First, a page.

Women Sponsoring Women

Fairness, best practices & Commitment to Racial Diversity

I can’t remember a time while in the corporate world when I was not identified as “the Mexican women” who ran this department or that project. Working in the corporate world as a minority and a Mexican American woman was not easy but it was possible only through “Sponsorship”.

During my time in the corporate world, first, as an account executive for a prestigious marketing firm in the Silicon Valley and then in the telecommunications industry as a sales professional, I was promoted because women sponsored me.

If you’ve been in the corporate world long enough, you find out that unless you have someone within the upper chain of command that sponsors you it is impossible for you to get ahead. It’s just the name of the game. No sponsor no promotion.

According to the latest research from LeanIn and McKinsey & Company (HR Leaders Say) [1]“47% of women don’t receive as much sponsorship”, 19% Women are less likely to be promoted to first-level manager roles”. This means that because women don’t get promoted to first-level manager roles there is fewer women in the pipeline for C-level roles later down the road.

Contrary to popular belief it is not about hiring more C-Level women but about assuring we sponsor more entry-level managers. This is key according to the research.

When I first arrived in Las Vegas, Nevada from Puerto Rico, I entered the telecommunications industry. It was a woman that hired me to join her management team. I found out later after becoming friends with her that she hired me because she did not want to be the only woman leading with the rest of the men and the bonus was that I was also bilingual.

Soon after working for that company I was recruited by a competitor and I was hired again because the woman in charge wanted to see more women in the upper levels of management.

I’ve always been grateful for the women that sponsored me. Had it not been for them I would have not achieved my success.

I did find there was a disconnect among women and men in the corporate world. When I finally arrived at a regional director position, I thought that I had earned my way through hard work and dedication. However, I was hired for different reasons.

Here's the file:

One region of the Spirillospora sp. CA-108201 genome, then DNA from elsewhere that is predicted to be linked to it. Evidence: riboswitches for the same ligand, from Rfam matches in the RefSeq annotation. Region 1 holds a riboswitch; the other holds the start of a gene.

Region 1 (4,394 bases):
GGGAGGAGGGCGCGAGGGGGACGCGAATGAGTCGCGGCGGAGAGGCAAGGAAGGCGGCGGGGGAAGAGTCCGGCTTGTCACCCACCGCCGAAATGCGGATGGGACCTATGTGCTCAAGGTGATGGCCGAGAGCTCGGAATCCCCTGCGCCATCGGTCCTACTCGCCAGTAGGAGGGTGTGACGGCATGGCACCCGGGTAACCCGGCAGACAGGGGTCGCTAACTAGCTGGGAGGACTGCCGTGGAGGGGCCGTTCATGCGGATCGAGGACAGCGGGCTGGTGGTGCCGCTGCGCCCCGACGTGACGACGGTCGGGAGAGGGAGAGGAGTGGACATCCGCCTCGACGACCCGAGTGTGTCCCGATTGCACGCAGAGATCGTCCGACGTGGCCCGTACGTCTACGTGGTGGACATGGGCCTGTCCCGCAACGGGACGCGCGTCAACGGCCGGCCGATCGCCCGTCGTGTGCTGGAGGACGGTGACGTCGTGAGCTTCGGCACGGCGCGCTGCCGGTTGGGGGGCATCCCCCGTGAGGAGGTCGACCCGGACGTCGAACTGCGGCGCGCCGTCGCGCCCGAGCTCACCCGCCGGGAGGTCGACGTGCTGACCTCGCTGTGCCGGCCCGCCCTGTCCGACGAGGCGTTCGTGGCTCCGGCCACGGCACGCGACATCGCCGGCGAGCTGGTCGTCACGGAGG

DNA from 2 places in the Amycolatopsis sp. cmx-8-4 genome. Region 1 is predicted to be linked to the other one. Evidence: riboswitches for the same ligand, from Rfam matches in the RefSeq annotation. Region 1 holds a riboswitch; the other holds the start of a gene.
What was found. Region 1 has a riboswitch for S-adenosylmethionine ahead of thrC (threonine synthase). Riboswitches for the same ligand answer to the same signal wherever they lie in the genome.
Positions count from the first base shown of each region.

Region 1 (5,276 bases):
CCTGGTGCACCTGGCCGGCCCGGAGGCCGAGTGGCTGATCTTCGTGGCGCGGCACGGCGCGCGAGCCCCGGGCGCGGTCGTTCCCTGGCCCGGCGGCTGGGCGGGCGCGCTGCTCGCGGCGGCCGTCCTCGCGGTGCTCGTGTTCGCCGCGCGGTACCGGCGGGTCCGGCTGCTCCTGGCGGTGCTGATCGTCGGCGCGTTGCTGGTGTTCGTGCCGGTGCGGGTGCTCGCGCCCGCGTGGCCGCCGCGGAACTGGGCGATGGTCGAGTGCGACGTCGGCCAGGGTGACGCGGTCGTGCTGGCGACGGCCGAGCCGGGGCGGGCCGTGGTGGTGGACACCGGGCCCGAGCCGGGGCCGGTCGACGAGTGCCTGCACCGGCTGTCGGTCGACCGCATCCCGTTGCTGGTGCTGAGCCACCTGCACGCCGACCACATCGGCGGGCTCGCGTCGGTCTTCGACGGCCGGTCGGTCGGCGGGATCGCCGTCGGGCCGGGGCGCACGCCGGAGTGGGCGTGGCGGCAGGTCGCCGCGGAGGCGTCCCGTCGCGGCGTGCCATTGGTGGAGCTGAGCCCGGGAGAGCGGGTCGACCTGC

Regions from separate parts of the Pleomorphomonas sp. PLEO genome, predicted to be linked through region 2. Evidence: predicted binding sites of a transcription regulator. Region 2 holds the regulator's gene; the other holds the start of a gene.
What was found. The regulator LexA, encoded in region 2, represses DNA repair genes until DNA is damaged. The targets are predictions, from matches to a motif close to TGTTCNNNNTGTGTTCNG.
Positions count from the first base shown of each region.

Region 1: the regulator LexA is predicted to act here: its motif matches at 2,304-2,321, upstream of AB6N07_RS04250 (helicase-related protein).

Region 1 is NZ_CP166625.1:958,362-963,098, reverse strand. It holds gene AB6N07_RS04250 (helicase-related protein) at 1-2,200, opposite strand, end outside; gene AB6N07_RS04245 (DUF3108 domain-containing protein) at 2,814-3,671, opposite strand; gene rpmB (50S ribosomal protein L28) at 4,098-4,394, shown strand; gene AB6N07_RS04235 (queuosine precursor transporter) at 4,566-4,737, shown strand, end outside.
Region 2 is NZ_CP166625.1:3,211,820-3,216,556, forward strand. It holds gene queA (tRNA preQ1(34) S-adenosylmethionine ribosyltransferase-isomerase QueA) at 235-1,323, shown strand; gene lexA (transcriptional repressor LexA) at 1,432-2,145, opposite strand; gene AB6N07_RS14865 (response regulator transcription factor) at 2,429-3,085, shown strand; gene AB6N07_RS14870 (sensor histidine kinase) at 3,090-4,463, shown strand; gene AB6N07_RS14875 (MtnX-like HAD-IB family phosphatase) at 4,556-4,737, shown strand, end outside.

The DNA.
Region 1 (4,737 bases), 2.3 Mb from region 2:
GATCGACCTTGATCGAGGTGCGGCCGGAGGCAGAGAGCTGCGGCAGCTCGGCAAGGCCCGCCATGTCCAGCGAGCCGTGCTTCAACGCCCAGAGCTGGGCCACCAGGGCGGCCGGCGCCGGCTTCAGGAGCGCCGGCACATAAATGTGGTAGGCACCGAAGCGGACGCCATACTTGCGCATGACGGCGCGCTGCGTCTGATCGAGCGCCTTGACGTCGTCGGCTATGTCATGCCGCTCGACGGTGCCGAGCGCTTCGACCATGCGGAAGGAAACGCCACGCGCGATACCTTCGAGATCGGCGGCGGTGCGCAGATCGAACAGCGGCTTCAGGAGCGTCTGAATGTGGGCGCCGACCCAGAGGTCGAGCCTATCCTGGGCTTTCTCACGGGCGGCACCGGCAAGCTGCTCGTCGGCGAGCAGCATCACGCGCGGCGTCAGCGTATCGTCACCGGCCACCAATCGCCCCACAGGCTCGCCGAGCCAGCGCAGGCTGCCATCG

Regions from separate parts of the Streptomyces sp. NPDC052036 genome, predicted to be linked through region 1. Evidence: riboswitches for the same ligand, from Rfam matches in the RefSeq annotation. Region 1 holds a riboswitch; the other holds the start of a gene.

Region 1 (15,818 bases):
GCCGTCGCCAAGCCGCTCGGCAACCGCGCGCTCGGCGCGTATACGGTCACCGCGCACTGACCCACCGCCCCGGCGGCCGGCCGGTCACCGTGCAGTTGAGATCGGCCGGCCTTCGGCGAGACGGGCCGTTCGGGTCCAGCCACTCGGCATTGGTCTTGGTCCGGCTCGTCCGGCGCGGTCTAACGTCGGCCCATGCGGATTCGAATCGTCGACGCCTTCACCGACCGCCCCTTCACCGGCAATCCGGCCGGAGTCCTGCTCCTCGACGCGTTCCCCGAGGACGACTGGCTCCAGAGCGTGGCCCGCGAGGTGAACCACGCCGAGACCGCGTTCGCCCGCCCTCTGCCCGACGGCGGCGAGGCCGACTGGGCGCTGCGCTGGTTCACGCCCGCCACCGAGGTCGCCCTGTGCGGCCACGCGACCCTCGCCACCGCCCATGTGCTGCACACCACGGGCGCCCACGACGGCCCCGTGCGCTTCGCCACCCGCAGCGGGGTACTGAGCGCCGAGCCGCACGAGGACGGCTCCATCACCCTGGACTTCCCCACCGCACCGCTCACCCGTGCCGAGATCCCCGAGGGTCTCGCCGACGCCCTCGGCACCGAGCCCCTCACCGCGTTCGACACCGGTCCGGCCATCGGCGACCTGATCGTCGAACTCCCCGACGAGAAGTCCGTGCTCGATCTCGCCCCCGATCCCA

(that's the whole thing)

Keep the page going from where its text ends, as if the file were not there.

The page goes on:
In this company, it was a man that promoted me and gave me the opportunity to lead hundreds of sales professionals. His reasons for hiring me were completely different than why women had hired me in the past, but that is a whole different article and blog.

Nevertheless, I was grateful for the opportunity and discovered that women do need more sponsorship. According to this research [2]“Women say, 40% women are judged by different standards” and I can say this was true for me.

“Women in the Workplace” [3] are less likely to be hired and promoted to manager: For every 100 men promoted and hired to a manager, only 72 women are promoted and hired.”

I can speak from personal experience and there are not enough women being promoted to entry-level managers. [4]“21% of men say, there are too few women qualified in the pipeline”

I would say yes, and that is because men hire people “like them”, other men. It’s human nature and therefore we must be intentional about hiring more women, even if they don’t behave like the people who are typically in charge (men).

[5]Everyone benefits from opportunity and fairness. Diversity efforts are about ensuring employees of all genders, races, and backgrounds have access to the same opportunities.”

As a corporate employee, I never worried about fairness because it was clear to me as a young child that all odds were against me. I am Mexican/American, I am a woman and I am super confident, yet I knew I had to work twice as hard and be twice as good as any other Anglo Saxon. This reality was evident to me, therefore, I never questioned it. It was just how life was.

As an adult, I realized that not everyone works their little hearts out to prove they are just as good as everyone else. Because of this reality, I was always better and faster than most and therefore women promoted me and gave me a chance. I can’t emphasize enough that women were the reason for my success and some men also cared a whole lot.

I understand that not everyone can be as lucky as I was to have strong women sponsor them into management but if we as women and men can be intentional about understanding the facts, we can help shift corporate environments to more diverse and fair ideals.

[6]“When companies ask, ‘What’s the one thing we can do systemically?’ we say, ‘It’s not quotas, it’s not targets,’” says Mr. Nalbantian. “It’s about how do you position women and minorities to succeed in the roles that are likely to lead to higher-level positions.”

Thanks to other women I was positioned to be a candidate in the pipeline but only because women understood my struggle. The key here would be to get men to jump on the wagon and start hiring women into entry-level management. I believe it’s’ time and I believe men have the heart to do it. ~

Adriana Rosales, Author, Speaker, & HeartMath® Coach, President of Adriana & Company™, Forbes Coaches Council

[1] https://wiw-report.s3.amazonaws.com/Women_in_the_Workplace_2019_print.pdf

[2] https://wiw-report.s3.amazonaws.com/Women_in_the_Workplace_2019_print.pdf

[3] https://wiw-report.s3.amazonaws.com/Women_in_the_Workplace_2019_print.pdf

[4] https://wiw-report.s3.amazonaws.com/Women_in_the_Workplace_2019_print.pdf

[5] Source: LeanIn.Org and McKinsey & Co. Women in the Workplace 2019 study of more than 68,500 employees and 329 companies, including Dow Jones & Co., publisher of The Wall Street Journal

[6] https://www.wsj.com/articles/where-women-fall-behind-at-work-the-first-step-into-management-11571112361



Adriana Rosales, Publisher and Author

Book Coach, Forbes Coaches Council & Expert Panelist ~ HeartMath® Coach ~John Maxwell Certified,, Author of Corporate Code™